Festivals: Lumière 2017
Le Pont du Nord
“Can cinephilia be recounted? It remains a mysterious, ritualistic, secret thing: like a personal diary or an intimate dialogue,” the film historian Antoine de Baecque ponders in his book La cinéphilie: Invention d’un Regard, Histoire d’une Culture (1944-1968). De Baecque’s question lingered with me as I navigated my way through the Lumière Film Festival in late October. Set in the medium’s native city of Lyon and captained by cinephiles Thierry Frémaux and Bertrand Tavernier, the Lumière Festival, which hosted its 9th edition in 2017, unfolded like an ethereal, kaleidoscopic journey through cinema joining the living and the departed, the modern and the classical, the marginal and the mainstream via an eclectic lineup of new releases, revivals, and restorations, including American westerns selected by Tavernier, from John Ford’s My Darling Clementine (1946) to King Vidor’s Man Without a Star (1955); Henri Decoin’s Monelle (1948); Jacques Rivette’s Le Pont du Nord (1981); John Cassavetes’s A Child Is Waiting (1963); and Barbara Loden’s Wanda (1970). As I burnt the candle at both ends attending the city’s various theaters in a hypnotic state of solitary immersion for three days, I disconnected from reality and rekindled my cinephilia in excellent company: Henri-Georges Clouzot, William Friedkin, Jean-Pierre Melville, and Wong Kar Wai, who were given retrospectives alongside Harold Lloyd, Diane Kurys, Jean-François Stévenin, and Michael Mann.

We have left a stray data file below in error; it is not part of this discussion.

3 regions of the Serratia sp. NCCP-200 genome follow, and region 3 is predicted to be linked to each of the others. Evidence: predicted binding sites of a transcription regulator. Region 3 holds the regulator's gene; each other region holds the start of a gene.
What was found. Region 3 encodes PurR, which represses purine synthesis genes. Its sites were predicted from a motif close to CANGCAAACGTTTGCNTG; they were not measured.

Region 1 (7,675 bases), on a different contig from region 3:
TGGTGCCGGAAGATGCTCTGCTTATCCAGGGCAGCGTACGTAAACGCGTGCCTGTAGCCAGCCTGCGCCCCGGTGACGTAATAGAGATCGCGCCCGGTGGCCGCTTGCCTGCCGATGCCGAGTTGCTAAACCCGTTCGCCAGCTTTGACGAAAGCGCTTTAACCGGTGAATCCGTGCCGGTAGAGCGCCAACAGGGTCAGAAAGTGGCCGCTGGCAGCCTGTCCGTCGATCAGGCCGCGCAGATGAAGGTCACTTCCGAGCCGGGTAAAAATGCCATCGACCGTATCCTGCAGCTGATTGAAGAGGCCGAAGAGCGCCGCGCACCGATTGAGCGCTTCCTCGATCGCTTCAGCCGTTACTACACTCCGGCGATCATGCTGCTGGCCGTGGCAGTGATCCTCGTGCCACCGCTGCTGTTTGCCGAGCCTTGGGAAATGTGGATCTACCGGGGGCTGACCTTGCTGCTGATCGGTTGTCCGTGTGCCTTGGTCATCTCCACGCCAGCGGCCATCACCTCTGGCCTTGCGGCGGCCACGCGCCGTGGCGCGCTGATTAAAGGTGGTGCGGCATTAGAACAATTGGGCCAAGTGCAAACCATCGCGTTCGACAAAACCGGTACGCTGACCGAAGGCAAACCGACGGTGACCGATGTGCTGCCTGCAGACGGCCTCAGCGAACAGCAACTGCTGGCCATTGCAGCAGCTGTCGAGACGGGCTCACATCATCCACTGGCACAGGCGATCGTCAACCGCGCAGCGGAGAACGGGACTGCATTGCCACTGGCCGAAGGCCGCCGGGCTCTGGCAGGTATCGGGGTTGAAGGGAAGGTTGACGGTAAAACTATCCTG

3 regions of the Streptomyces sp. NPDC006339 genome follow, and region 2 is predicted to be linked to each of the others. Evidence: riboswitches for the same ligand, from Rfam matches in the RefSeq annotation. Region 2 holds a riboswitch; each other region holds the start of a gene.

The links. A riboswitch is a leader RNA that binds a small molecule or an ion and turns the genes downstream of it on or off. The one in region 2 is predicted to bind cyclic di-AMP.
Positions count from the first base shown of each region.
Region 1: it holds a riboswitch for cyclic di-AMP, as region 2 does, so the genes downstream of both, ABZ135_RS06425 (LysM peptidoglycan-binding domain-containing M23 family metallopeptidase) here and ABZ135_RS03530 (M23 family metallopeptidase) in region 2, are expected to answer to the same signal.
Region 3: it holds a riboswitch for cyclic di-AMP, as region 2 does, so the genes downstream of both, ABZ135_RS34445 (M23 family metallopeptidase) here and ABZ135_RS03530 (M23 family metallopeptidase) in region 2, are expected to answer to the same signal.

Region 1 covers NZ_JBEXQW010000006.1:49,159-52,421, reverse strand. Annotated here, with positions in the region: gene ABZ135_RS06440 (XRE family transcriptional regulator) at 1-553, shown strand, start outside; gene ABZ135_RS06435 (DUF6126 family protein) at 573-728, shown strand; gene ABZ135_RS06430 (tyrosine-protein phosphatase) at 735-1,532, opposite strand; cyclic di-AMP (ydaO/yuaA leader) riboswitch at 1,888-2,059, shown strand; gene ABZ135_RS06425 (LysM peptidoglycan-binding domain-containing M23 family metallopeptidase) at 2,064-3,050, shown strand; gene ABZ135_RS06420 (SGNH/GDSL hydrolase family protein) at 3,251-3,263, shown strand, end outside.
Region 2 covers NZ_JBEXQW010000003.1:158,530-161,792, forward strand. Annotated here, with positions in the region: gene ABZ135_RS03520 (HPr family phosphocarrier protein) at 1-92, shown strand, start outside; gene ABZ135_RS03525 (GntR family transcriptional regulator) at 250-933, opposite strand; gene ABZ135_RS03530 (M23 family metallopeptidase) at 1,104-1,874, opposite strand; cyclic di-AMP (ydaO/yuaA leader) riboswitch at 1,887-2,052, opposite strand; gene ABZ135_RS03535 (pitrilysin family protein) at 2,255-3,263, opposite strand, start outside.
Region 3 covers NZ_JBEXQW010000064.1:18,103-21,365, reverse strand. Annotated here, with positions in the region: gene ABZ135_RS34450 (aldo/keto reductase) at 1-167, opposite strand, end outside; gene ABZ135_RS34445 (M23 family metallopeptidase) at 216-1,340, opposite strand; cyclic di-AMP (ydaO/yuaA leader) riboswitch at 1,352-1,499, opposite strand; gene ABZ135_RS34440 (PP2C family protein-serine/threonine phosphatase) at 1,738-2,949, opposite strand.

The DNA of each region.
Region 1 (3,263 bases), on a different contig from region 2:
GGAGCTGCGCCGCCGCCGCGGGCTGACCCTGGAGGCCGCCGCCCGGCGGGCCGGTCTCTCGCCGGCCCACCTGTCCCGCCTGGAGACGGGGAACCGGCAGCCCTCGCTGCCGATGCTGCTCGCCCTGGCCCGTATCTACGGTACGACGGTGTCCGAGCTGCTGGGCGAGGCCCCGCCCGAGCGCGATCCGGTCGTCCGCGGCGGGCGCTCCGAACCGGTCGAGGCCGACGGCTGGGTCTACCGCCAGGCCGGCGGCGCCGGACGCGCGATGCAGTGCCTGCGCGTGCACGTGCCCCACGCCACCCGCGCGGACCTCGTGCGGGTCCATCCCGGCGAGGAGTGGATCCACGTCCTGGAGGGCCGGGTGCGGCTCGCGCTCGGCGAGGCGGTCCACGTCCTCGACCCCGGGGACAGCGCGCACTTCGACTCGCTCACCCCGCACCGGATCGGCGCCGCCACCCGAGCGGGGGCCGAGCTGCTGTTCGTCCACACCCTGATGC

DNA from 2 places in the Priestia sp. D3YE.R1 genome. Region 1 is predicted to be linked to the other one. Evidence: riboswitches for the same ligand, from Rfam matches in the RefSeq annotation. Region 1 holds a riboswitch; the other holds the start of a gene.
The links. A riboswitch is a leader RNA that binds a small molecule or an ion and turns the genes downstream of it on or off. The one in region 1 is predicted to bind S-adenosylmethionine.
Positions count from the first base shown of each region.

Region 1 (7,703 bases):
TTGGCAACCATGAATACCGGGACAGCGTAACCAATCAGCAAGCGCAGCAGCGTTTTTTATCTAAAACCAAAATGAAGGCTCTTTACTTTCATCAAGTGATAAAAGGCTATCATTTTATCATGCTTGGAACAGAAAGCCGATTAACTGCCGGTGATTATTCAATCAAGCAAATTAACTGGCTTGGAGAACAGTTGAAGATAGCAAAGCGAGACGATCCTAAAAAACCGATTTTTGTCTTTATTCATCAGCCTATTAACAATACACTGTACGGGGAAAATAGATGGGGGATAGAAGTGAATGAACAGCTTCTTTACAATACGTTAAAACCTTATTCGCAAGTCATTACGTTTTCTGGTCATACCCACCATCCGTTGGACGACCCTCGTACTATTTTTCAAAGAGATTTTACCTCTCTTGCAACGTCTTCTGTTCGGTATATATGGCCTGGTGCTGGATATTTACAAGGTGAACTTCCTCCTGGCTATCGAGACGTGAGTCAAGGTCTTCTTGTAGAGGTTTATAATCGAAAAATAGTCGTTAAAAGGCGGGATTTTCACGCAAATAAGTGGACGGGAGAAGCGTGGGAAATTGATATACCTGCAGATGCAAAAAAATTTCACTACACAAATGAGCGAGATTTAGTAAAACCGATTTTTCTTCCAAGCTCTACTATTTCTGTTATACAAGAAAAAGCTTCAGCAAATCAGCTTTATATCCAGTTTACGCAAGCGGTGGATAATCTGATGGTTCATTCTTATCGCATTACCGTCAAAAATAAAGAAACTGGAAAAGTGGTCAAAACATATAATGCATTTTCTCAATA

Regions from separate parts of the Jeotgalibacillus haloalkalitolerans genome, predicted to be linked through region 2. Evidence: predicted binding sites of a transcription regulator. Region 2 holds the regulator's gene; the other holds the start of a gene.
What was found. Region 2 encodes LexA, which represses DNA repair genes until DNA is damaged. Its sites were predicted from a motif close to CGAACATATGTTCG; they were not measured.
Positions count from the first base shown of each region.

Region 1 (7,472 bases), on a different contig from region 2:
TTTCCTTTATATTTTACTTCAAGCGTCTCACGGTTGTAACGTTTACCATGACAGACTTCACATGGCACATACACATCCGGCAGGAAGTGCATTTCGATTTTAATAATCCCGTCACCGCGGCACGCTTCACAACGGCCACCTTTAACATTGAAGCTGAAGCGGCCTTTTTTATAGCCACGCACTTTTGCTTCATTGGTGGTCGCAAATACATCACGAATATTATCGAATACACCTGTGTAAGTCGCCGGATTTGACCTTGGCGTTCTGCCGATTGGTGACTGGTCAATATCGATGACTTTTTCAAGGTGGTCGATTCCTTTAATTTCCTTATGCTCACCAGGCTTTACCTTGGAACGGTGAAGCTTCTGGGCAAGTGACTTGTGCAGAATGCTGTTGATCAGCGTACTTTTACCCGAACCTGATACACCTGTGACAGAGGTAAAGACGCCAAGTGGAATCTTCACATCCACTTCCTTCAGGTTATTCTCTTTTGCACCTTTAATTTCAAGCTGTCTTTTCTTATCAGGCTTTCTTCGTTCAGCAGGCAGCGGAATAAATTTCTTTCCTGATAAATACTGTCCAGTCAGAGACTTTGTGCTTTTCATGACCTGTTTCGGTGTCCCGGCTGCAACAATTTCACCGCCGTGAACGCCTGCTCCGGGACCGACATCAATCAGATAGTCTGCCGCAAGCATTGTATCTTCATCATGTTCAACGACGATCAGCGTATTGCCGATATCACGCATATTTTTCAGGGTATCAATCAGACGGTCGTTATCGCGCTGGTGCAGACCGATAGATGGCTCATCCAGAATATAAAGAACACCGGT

Yet it was not a filmmaker but a film critic who struck me most at the Lumière festival. Like many, I knew of Jean Douchet as a pioneering figure of cinephilic culture: a fervent and shrewd analytical voice that transformed criticism while his Cahiers du Cinéma comrades were transforming cinema. But it takes a movie to demystify a legend, and such was the effect of Restless Child, a sensitive and poetically vibrant portrait of the 88-year-old Douchet that screened in the festival’s documentary section. Taking its title from Douchet’s unproduced autobiographical screenplay, Restless Child is the long-nurtured labor of love of three spirited first-time filmmakers—Fabien Hagège, Guillaume Namur, and Vincent Haasser—who met the critic as teenagers in their hometown of Enghien-les-Bains (a suburb of Paris), where he still runs a film club, and followed him to the capital in 2009. Born out of the young men’s friendship and their desire to decipher the enigmatic Douchet, the self-reflexive documentary gracefully interweaves a historical account of Douchet’s career as a traveling critic and a film professor with an intimate meditation on the formative power of film. Against the octogenarian protagonist’s metaphysical reckoning with life, what plays out is a coming-of-age tale as much imbued with a sense of melancholy over leaving childhood as with one of wonder at the possibility of achieving lifelong transcendence through cinema.